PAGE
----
Milestoning is very similar to the Copy command. The difference is that this copy is managed by the application after it is made. The user can call up a Milestone dialog box that lists each milestone along with various statistics about it, like the time it was recorded and its length. With a click, the user can select a milestone and, by doing so, he also immediately selects it as the active document. The document that was current at the time of the new milestone selection will be milestoned itself, for example, under the name Milestone of Alpha 12/17/03, 1:53 PM. Milestoning is, in essence, a lightweight form of versioning.
Our new File menu now looks like the one shown in Figure 13-4.
Figure 13-4: The revised file menu now better reflects the user's mental model, rather than the programmer's implementation model. There is only one file, and the user owns it. If she wants, she can make tracked or one-off copies of it, rename it, discard any changes she's made, or change the file format. She no longer needs to understand or worry about the copy in RAM versus the copy on disk.
New and Open function as before, but Close closes the document without a dialog box or any other fuss, after an automatic save of changes. Rename/Move brings up a dialog that lets the user rename the current file or move it to another directory. Make Snapshot Copy creates a new file that is a copy of the current document. Print collects all printer- related controls in a single dialog. Make Milestone is similar to Copy, except that the program manages these copies by way of a dialog box summoned by the Revert to Milestone menu item. Abandon Changes discards all changes made to the document since it was opened or created. Document Properties opens a dialog box that lets the user change the physical format of the document. Exit behaves as it does now, closing the document and application.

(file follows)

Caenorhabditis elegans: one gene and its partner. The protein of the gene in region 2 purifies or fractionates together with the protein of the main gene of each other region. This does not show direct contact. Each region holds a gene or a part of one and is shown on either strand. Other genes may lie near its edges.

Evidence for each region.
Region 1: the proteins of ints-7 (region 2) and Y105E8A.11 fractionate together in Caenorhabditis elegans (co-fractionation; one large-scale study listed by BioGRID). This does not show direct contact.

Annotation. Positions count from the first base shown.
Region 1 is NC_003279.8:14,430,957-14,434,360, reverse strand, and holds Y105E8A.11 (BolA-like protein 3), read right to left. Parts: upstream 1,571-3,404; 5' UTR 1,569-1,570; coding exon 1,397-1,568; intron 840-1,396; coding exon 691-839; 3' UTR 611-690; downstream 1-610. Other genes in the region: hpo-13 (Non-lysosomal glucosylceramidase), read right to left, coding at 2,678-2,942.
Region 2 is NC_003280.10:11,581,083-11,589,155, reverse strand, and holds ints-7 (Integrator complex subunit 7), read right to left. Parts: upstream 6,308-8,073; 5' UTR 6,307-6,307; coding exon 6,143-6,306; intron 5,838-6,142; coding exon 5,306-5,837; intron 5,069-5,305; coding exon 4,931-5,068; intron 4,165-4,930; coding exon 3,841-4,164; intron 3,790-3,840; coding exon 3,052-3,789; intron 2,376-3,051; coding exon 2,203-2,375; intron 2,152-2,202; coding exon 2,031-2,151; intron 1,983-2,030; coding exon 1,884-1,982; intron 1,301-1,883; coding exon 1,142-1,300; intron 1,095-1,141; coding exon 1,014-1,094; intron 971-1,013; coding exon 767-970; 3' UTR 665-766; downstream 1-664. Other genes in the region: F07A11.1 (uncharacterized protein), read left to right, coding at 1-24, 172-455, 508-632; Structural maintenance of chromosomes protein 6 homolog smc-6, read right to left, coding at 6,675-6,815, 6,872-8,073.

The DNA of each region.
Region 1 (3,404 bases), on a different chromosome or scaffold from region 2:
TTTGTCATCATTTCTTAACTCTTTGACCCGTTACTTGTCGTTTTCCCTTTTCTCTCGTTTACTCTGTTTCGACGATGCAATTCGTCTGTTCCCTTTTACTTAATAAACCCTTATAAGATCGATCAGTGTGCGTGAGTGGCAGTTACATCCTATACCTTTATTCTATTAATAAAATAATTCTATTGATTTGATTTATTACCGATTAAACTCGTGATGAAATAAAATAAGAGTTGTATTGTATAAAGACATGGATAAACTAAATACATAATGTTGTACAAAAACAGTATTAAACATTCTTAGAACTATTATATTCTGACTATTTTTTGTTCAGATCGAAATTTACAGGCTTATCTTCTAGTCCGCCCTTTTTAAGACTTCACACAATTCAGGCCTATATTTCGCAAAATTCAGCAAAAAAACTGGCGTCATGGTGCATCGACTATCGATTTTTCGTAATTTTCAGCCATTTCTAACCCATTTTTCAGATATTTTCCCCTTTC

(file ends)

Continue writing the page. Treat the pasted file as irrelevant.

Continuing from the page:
Now that we are presenting a unified model of storage instead of the bifurcated implementation model of disk and RAM, we no longer need to call the left-most application menu the File menu—a reflection on the implementation model, not the user's model. There are two reasonable alternatives.
We could label the menu after the type of documents the application processes. For example, a spreadsheet application might label its left-most menu Sheet. An invoicing program might label it Invoice.
Alternatively, we can give the left-most menu a more generic label such as Document. This is a reasonable choice for applications like word processors, spreadsheets, and drawing programs, but may be less appropriate for more specialized niche applications.
Conversely, those few programs that do represent the contents of disks as files— generally operating system shells and utilities— should have a File menu because they are addressing files as files .
About Face 2.0(c) The Essentials of Interaction Design
Authors: Cooper A., Reimann R.
Published year: 2006